Before you decide, watch this video explaining the ins and outs of overdraft protection and the advantages and disadvantages of opting into it.

If you had a debit card from, say, Bank of America, and had insufficient funds in the linked checking account to cover a purchase you made with that card, the bank often would silently loan you the money by paying the bill for you and then charging you $35 for each of these “overdrafts.” Thus far, no real problem. You messed up, and it cost you $35. And that’s that.

Except … it wasn’t, especially if you made this error repeatedly. The class action lawsuits charge that Bank of America and the other banks “re-sequenced” the posting of these transactions to your account in a way that piled on these overdraft fees.

Say, for instance, that you had $100 in your checking account and you used your check debit card to buy, in this sequence, $20 worth of cosmetics at the pharmacy, $30 worth of gasoline at the service station, $50 worth of groceries at the supermarket and $110 worth of steak at that great restaurant down the street. Well, you had enough money in the checking account to cover those first three purchases, but not enough for the fourth, so — if the charges were posted in a sequence favorable to you — you would get hit for a $35 overdraft charge for those steaks.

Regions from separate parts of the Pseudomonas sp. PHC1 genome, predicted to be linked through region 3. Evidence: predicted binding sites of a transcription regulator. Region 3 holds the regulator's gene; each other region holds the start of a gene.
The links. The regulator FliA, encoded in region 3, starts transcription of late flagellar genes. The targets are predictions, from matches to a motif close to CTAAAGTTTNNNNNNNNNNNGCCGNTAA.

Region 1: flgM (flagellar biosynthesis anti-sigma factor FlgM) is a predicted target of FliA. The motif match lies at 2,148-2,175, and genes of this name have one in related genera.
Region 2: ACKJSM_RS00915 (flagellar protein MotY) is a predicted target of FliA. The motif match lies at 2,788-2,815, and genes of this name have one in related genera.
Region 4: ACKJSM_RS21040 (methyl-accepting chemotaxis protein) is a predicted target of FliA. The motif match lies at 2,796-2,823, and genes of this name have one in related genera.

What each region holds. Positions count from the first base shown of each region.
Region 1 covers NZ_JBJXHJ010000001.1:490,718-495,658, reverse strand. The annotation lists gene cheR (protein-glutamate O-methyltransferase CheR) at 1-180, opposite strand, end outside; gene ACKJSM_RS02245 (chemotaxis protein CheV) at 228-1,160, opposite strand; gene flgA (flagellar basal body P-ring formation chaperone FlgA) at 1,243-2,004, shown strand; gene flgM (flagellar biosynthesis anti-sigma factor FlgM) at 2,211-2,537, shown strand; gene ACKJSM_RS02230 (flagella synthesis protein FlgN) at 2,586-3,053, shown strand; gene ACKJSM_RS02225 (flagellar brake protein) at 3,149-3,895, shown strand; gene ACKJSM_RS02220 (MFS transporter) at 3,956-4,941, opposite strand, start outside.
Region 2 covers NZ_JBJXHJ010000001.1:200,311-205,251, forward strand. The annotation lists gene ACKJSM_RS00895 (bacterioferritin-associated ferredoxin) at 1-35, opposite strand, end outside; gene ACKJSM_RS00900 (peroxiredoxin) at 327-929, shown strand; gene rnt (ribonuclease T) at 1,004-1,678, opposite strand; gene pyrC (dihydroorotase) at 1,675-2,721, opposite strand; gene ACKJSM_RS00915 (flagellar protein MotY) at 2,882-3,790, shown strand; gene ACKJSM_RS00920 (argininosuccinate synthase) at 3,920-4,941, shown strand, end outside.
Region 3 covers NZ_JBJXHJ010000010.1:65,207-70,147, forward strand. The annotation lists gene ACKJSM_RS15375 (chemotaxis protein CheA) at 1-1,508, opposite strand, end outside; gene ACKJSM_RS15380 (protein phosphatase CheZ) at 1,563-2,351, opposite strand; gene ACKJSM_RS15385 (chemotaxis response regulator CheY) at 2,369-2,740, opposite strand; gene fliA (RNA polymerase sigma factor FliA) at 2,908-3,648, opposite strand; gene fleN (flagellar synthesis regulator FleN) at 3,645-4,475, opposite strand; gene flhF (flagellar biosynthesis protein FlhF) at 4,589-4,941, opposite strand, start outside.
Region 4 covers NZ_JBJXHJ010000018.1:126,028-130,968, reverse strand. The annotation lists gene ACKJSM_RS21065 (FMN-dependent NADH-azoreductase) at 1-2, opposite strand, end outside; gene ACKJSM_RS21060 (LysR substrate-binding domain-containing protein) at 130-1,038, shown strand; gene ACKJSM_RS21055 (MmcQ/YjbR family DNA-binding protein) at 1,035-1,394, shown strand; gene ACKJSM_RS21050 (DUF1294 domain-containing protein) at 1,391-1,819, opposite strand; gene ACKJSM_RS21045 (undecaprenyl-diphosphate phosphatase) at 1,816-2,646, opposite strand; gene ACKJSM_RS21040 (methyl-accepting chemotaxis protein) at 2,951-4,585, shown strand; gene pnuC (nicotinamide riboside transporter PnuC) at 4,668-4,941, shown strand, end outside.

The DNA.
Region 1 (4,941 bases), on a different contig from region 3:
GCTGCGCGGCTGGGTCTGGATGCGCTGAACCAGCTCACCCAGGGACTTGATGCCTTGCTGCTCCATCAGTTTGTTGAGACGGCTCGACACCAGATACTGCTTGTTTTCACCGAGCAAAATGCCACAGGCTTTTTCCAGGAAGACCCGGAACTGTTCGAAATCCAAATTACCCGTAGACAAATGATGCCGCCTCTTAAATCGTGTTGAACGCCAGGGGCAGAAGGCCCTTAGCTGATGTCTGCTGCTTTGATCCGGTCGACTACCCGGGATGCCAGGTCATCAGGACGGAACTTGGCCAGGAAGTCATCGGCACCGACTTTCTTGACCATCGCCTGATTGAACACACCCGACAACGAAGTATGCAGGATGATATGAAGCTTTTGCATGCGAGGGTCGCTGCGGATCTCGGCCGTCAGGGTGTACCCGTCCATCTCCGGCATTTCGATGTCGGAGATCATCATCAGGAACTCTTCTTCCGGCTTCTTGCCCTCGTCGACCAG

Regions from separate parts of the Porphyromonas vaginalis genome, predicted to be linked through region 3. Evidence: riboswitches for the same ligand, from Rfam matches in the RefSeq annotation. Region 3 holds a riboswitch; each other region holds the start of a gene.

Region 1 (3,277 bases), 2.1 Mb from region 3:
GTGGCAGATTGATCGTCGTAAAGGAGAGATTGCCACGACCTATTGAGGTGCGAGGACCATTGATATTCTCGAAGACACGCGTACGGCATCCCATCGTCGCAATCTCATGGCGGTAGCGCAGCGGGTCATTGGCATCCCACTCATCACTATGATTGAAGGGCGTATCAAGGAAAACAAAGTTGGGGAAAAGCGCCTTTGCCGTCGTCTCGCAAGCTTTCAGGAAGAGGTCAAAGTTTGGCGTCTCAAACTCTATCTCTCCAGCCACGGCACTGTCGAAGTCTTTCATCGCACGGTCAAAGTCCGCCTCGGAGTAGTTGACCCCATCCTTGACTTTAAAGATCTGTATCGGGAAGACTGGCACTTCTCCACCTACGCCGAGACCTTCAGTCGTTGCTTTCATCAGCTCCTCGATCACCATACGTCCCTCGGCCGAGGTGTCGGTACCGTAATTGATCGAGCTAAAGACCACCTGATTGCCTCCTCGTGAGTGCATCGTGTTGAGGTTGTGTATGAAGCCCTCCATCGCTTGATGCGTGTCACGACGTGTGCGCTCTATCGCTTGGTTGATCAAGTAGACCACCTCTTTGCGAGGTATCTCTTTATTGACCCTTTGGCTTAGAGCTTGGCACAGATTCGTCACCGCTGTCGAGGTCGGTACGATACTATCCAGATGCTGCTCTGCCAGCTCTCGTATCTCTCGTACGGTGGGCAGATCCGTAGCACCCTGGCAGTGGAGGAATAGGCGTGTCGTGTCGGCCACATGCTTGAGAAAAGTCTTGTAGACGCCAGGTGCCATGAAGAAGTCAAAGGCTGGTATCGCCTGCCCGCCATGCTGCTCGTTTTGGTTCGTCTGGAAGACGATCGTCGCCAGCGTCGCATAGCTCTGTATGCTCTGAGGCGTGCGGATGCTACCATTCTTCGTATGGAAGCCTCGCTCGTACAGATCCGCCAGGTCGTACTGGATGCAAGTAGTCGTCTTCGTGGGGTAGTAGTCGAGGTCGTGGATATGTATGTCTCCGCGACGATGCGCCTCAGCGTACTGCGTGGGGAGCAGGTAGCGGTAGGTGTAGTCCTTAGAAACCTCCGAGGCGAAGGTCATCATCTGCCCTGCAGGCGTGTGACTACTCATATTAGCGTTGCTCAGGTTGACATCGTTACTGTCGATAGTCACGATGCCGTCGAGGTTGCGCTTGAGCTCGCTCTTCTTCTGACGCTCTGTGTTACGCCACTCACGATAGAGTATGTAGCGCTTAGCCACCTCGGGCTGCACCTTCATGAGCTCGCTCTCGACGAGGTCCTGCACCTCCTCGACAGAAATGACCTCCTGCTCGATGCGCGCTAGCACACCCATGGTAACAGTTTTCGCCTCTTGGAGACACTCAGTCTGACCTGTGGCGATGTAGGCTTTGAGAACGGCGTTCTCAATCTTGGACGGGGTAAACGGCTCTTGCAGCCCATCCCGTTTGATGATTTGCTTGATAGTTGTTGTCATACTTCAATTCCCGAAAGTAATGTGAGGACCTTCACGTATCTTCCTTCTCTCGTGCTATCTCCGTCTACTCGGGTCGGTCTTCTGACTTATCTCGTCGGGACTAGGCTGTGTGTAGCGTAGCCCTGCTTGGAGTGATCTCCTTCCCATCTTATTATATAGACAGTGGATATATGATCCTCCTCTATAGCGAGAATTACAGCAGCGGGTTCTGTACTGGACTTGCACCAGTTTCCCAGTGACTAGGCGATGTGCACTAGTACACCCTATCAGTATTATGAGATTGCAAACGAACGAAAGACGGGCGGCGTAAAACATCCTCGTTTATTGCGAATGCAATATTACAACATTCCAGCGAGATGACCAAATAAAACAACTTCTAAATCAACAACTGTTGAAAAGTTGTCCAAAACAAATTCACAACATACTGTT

Sequencing matters
But what would happen if the bank posted those charges in this sequence: $110 steaks, $50 groceries, $30 gasoline, $20 cosmetics. Uh-oh. Now, you’re over your $100 checking account balance limit on all four transactions and you owe the bank four overdraft fees — $140 instead of $35.

That is exactly what happened to millions of Bank of America and other debit card holders, according to the lawsuits.

“This is all about the re-sequencing of those transactions,” Rogow said. “When you do it high to low, you take the biggest overdraft first, which then puts you over, and then the ones that were not overdrafts to start with end up getting lined up behind that big one and you get hit for every one of them.”

Everybody has basically conceded that the purpose of this system was to maximize the overdraft charges paid by customers.

— Bruce Rogow
Attorney for Bank of America customers

This is no small thing. As many as 45 billion debit card transactions were recorded last year, making debit cards more popular than credit cards.

For years, banks reaped a bountiful harvest of overdraft fees connected to many of those transactions, but banks now are prohibited by new federal rules from automatically providing overdraft protection to debit cards. If you want it, you now have to ask for it — or at least specifically agree to accept a bank’s offer of overdraft protection.